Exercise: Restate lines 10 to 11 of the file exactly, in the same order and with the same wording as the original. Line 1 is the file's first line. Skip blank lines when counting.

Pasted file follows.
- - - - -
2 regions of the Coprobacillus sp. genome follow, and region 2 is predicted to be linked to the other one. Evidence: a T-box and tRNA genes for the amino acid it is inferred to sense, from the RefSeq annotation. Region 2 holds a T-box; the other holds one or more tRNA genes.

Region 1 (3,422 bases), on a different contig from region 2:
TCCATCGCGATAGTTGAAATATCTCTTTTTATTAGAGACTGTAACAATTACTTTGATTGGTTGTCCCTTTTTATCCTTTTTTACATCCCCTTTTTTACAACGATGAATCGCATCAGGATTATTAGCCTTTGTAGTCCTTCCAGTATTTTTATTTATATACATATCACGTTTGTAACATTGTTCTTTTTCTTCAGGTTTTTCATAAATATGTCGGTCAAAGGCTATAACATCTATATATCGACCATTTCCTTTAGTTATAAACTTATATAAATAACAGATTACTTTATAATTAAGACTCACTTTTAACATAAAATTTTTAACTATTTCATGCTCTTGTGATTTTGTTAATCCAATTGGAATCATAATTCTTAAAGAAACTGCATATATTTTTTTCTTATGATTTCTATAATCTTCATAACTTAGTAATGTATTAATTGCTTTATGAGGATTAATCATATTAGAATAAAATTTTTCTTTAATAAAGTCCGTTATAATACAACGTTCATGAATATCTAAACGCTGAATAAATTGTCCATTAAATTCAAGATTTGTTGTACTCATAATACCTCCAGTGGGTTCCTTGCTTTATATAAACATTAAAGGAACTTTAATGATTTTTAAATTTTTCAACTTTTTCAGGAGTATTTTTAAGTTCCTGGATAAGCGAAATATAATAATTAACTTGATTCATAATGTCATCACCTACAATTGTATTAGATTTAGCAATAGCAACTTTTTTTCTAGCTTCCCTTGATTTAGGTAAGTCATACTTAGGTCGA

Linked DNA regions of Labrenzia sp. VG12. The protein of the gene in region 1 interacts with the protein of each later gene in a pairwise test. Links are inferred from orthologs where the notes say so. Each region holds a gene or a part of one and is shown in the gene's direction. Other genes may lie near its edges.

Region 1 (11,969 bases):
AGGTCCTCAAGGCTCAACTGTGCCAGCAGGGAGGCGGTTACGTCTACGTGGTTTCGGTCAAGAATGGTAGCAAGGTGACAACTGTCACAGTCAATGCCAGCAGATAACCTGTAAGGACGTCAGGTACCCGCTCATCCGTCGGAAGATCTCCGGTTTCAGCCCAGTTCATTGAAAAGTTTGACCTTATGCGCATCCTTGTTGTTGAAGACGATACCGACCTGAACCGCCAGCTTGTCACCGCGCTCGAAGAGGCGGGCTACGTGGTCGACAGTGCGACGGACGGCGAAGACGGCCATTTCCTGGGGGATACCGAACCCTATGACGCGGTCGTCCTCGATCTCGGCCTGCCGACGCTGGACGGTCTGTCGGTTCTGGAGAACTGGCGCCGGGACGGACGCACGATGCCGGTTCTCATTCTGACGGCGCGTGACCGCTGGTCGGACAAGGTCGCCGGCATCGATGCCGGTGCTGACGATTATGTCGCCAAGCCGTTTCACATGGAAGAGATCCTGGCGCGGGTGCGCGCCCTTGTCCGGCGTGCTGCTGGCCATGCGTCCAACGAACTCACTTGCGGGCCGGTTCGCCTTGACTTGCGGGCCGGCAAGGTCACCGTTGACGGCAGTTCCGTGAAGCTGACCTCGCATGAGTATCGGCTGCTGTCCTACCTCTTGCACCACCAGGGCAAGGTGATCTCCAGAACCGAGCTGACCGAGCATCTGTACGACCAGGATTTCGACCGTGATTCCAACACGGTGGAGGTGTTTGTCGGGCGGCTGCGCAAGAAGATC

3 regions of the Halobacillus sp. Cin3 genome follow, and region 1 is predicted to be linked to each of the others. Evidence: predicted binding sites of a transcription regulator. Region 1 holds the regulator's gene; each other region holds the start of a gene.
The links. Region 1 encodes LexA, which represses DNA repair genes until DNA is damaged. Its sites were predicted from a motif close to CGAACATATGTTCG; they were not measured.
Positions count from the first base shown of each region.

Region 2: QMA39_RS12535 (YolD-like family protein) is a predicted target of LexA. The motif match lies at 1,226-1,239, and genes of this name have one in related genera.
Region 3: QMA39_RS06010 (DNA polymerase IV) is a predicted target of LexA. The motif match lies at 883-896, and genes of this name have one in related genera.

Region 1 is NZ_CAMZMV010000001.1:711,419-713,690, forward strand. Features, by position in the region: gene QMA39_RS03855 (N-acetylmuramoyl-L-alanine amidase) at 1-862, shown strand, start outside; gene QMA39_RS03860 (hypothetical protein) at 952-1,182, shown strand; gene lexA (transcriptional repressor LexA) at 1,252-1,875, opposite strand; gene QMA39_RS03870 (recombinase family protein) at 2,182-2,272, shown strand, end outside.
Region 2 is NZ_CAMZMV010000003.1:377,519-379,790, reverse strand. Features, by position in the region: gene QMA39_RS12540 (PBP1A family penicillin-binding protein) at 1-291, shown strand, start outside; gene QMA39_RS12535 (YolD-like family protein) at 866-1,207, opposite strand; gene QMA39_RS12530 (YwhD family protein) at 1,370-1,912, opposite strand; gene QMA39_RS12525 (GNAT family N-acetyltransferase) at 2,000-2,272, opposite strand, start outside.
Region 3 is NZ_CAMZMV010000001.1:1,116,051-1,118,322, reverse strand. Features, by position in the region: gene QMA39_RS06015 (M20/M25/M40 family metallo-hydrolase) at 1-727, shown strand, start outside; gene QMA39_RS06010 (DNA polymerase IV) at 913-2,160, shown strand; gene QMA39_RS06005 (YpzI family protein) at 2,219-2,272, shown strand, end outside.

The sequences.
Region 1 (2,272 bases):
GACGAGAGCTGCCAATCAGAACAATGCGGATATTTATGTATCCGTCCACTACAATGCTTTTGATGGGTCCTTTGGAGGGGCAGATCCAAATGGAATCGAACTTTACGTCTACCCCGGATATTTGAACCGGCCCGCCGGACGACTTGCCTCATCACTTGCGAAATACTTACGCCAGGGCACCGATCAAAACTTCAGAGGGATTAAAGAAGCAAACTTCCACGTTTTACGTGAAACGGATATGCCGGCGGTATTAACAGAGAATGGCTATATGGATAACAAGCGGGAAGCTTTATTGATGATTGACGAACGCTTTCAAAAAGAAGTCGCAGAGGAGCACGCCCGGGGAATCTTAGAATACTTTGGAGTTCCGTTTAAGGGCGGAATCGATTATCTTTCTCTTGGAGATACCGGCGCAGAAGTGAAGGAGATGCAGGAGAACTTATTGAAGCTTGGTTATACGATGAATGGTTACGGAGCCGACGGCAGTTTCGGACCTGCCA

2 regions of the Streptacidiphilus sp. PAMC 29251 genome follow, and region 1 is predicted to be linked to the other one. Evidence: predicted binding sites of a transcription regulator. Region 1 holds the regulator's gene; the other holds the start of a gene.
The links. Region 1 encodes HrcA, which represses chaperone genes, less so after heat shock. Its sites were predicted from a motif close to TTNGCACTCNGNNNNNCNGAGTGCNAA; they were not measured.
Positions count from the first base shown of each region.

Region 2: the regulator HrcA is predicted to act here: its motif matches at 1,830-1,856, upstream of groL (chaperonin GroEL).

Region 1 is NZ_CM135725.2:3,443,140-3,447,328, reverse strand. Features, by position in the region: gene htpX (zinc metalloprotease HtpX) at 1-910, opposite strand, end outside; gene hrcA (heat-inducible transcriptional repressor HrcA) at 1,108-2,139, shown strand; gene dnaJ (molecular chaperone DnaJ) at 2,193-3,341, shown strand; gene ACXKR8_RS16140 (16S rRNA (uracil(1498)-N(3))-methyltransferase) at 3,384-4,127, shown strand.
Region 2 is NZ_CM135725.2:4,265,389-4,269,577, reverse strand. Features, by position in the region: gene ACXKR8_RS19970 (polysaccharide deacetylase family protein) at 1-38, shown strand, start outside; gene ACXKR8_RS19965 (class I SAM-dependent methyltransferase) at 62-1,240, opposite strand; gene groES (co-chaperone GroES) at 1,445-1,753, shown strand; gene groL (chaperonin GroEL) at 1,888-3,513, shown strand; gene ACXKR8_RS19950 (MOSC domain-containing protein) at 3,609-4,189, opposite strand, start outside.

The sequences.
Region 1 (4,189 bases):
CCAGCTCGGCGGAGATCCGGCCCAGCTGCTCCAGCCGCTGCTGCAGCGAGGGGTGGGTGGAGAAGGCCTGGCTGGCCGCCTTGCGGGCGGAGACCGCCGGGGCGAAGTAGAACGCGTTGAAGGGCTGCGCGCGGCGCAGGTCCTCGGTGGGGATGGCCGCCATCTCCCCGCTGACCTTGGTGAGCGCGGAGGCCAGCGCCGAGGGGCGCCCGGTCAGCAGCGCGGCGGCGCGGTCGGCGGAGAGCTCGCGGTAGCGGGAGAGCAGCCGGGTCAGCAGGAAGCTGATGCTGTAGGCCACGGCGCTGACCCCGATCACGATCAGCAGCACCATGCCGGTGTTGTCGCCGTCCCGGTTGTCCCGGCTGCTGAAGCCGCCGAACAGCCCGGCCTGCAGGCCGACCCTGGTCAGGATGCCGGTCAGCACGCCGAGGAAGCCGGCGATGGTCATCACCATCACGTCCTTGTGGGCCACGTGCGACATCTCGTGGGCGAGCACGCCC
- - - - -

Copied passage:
Region 2: QMA39_RS12535 (YolD-like family protein) is a predicted target of LexA. The motif match lies at 1,226-1,239, and genes of this name have one in related genera.
Region 3: QMA39_RS06010 (DNA polymerase IV) is a predicted target of LexA. The motif match lies at 883-896, and genes of this name have one in related genera.